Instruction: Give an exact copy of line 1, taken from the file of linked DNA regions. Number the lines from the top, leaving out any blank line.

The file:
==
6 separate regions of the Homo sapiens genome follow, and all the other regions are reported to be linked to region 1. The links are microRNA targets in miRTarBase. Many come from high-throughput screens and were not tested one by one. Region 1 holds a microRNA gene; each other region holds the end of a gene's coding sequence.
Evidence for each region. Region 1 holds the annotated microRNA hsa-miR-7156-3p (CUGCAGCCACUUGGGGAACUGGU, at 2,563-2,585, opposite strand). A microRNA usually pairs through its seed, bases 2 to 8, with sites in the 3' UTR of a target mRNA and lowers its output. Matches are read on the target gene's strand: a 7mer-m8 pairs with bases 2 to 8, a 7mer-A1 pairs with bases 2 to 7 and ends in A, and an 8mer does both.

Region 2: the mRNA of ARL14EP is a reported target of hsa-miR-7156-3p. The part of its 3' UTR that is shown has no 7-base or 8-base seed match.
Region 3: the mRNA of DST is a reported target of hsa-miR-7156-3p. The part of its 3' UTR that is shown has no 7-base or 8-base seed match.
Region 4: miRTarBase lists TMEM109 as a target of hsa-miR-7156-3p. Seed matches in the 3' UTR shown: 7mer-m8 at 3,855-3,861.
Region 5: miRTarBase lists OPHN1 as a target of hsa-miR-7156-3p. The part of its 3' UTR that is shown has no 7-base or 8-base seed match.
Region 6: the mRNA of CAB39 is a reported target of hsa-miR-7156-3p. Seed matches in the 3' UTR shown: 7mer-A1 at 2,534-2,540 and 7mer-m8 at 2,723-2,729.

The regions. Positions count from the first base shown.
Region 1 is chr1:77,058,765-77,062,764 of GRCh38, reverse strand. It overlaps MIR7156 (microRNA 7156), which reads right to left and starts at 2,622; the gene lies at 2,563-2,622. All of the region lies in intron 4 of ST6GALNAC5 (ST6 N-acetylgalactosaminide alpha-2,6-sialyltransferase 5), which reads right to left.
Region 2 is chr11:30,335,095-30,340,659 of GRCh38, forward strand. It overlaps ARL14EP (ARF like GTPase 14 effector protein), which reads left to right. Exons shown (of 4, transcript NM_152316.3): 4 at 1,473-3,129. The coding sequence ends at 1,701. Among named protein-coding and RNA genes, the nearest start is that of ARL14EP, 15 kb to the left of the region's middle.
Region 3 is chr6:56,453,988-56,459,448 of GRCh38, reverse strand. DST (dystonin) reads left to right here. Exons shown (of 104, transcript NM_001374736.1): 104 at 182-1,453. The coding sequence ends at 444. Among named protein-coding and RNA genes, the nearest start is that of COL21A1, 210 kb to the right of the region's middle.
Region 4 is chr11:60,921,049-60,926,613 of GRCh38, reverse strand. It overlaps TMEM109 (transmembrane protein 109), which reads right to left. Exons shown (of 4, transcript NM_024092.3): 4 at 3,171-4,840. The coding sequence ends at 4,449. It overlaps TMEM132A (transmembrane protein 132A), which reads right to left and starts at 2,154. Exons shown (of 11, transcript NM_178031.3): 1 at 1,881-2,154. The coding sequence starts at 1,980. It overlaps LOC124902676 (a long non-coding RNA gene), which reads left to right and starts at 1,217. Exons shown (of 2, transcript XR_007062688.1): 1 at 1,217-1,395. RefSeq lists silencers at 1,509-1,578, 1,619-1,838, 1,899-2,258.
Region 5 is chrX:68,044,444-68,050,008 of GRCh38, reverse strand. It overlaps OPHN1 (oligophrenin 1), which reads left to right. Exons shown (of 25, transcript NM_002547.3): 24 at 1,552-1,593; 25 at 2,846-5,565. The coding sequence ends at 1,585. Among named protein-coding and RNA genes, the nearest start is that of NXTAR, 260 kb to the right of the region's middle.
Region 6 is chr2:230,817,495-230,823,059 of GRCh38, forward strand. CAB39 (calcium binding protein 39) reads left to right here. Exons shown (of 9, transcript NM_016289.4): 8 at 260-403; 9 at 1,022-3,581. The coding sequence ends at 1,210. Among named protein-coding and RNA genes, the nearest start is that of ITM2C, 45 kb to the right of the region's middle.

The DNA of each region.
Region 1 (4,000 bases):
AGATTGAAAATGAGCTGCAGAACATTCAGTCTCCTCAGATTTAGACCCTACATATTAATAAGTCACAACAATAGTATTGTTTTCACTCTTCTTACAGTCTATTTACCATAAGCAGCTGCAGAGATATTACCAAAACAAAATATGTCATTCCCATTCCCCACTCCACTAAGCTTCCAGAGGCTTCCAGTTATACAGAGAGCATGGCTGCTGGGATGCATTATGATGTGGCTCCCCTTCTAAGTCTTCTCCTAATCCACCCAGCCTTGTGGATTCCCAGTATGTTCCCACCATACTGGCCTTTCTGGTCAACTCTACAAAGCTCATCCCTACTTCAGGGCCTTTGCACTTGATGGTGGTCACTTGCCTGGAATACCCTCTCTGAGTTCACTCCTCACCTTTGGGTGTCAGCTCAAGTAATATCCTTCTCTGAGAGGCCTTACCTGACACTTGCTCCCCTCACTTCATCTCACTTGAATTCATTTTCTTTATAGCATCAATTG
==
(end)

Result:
6 separate regions of the Homo sapiens genome follow, and all the other regions are reported to be linked to region 1. The links are microRNA targets in miRTarBase. Many come from high-throughput screens and were not tested one by one. Region 1 holds a microRNA gene; each other region holds the end of a gene's coding sequence.